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Michel Platini and Prince Ali bin al-Hussein front-runners for top FIFA job


Michel Platini (R) and Sepp Blatter

Michel Platini (R) and Sepp Blatter


Michel Platini (R) and Sepp Blatter

AFTER Sepp Blatter announced he was quitting as FIFA president yesterday, several names were touted to take over as the most powerful person in world football.

Jerome Valcke, the current FIFA general secretary, and Blatter’s long-time fixer, would have been among the favourites to replace him before the events of the past week.

But yesterday, before Blatter resigned, he was under pressure to explain a letter, proving that he was aware of a $10m (€9m) payment from South African officials to Jack Warner, described by US investigators as a bribe.

Michel Platini would be a “good president”, Blatter of the current head of UEFA three years ago. For Platini, the time may have arrived for him to step up to the top job.

The UEFA chief has often said he does not want to be FIFA president, but that was probably because he did not want to take on Blatter and face the embarrassment of losing.

With his former mentor out of the way, the Frenchman might take on the challenge of reforming world football’s governing body.

Experienced in the murky world of football politics, Platini is a smart operator and will be the number one choice for many.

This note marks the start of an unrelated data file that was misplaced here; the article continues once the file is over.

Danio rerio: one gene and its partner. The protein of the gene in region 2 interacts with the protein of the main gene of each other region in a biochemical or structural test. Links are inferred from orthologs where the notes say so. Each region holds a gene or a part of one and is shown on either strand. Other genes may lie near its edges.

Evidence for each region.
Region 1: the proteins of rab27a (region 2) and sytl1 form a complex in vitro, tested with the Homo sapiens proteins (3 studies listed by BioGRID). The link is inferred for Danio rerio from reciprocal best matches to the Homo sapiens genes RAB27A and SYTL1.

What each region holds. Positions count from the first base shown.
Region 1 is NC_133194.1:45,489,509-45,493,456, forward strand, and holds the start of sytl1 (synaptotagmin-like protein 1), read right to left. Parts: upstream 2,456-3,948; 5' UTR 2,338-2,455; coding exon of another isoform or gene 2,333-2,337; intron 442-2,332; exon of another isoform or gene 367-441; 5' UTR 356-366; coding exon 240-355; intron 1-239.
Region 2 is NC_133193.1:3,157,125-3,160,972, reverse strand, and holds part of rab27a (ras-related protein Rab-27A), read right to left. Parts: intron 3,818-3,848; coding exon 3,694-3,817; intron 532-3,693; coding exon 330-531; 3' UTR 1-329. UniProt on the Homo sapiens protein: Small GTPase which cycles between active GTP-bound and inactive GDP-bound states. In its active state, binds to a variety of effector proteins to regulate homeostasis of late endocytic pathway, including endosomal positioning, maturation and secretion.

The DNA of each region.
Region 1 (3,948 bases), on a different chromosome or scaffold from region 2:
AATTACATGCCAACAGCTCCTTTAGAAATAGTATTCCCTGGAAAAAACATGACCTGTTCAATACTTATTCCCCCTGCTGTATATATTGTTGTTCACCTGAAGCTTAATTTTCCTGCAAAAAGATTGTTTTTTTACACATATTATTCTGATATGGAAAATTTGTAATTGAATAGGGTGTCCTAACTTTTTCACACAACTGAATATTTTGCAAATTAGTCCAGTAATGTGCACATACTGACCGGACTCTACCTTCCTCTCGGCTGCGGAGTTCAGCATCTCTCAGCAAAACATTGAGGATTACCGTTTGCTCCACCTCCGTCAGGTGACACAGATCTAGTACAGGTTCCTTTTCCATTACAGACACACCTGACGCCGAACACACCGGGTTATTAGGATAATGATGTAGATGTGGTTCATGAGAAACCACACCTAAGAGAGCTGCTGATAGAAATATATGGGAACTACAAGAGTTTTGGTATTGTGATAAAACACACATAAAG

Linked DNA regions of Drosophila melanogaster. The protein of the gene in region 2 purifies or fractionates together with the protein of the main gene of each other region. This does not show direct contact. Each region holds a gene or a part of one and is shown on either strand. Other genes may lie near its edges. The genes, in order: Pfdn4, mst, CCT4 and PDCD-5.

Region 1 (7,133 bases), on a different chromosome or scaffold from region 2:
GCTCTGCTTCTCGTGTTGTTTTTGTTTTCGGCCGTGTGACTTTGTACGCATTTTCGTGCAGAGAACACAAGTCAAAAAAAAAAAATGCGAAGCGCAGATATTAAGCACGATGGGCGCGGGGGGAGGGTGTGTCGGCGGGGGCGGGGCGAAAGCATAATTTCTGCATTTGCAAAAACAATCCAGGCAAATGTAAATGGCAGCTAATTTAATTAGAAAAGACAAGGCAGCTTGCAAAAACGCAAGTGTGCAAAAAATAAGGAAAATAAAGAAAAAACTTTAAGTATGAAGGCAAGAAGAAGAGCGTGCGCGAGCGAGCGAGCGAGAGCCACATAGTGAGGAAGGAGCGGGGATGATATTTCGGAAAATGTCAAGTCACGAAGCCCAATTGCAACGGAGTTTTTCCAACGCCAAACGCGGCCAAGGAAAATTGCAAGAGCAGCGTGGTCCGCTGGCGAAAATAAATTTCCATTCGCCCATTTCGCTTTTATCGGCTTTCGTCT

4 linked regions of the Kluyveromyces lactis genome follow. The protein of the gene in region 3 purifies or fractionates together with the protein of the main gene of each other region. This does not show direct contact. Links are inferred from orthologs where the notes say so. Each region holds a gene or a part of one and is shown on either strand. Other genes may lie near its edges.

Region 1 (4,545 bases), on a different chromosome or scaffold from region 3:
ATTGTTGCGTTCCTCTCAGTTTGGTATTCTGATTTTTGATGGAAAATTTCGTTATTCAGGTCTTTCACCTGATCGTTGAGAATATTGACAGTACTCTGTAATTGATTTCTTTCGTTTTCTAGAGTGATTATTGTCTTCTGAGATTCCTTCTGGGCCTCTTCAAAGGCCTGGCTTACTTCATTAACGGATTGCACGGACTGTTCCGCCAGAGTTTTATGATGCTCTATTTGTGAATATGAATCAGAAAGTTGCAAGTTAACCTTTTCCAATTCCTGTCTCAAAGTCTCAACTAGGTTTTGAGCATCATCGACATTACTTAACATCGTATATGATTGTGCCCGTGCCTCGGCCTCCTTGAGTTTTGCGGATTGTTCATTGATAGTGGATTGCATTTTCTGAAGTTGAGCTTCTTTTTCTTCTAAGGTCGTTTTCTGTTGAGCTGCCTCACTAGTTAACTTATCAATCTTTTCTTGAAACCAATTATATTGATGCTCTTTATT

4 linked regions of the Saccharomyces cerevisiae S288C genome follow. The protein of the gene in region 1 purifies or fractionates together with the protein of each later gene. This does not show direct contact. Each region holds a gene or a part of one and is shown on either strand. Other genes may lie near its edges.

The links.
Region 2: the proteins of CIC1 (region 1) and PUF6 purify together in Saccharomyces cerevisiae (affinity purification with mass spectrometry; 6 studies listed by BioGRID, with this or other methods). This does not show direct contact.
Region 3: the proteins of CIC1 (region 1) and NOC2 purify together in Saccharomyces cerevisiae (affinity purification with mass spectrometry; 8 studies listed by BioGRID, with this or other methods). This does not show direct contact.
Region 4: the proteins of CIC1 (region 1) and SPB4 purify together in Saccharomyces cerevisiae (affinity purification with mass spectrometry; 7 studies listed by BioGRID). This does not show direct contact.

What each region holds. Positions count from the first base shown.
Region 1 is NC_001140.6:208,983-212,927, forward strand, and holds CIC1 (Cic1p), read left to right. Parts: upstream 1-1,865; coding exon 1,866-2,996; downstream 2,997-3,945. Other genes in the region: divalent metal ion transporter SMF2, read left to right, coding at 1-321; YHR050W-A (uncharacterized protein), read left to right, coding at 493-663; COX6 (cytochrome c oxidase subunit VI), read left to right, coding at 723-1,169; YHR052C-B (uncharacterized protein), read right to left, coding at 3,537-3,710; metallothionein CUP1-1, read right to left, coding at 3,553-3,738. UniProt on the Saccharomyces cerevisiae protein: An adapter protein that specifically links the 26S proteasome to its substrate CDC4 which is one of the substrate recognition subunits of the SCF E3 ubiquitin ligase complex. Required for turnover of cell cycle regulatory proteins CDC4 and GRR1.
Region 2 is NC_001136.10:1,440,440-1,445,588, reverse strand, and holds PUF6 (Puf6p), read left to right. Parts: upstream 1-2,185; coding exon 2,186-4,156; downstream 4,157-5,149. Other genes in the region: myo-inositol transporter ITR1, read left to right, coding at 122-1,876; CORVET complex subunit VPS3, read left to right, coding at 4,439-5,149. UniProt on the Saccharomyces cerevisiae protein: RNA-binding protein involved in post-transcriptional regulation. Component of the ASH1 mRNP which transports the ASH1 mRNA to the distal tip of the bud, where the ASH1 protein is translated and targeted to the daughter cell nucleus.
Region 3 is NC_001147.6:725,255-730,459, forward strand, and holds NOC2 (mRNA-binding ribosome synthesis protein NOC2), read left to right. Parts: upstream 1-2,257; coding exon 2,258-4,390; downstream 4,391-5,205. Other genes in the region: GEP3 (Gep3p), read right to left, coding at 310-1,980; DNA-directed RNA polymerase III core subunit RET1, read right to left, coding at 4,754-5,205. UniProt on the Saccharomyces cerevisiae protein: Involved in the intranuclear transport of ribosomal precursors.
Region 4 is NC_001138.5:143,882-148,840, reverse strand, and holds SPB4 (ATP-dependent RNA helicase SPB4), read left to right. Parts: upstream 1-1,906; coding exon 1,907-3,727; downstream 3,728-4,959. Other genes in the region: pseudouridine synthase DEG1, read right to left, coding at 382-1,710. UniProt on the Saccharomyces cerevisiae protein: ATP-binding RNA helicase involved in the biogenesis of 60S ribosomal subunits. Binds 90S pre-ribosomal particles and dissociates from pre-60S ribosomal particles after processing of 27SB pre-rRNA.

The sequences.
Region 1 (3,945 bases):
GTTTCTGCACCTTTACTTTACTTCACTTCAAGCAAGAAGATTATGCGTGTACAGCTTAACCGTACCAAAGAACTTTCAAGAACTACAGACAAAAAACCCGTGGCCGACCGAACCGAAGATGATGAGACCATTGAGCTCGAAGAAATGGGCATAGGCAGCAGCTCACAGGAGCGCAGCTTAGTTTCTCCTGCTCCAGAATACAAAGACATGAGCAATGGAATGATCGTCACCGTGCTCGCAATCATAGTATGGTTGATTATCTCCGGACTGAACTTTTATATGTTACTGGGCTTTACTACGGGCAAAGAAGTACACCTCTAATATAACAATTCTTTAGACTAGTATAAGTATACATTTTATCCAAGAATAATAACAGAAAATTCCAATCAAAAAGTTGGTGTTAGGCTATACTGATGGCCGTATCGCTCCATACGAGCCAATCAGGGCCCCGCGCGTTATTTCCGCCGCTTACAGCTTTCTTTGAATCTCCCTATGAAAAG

The president of the Jordan Football Association, Prince Ali bin al-Hussein, was defeated by Blatter in last week’s presidential elections but is now in with a great chance of securing the position.

“It is time to shift the focus away from administrative controversy and back to sport,” Ali had said in the build-up to the elections.

The leading challenger to Blatter fought a valiant campaign and did well to secure 73 votes in last Friday’s vote in Zurich.

Despite no longer being a FIFA vice-president and vowing to walk away from the organisation if he lost, he is still involved in football administration through the West Asian Football Federation. This makes him eligible to stand.

Well-connected, he is highly regarded throughout the world game and is seen as a clean and safe pair of hands.

Even some of those who did not vote for him privately said how impressed they were with his ideas for making FIFA a more transparent and accountable organisation.

He charmed the world football family during his campaign and would be a popular choice if he was to throw his hat into the ring again.

Former Portuguese international Luis Figo and Dutchman Michael van Praag also have an outside chance.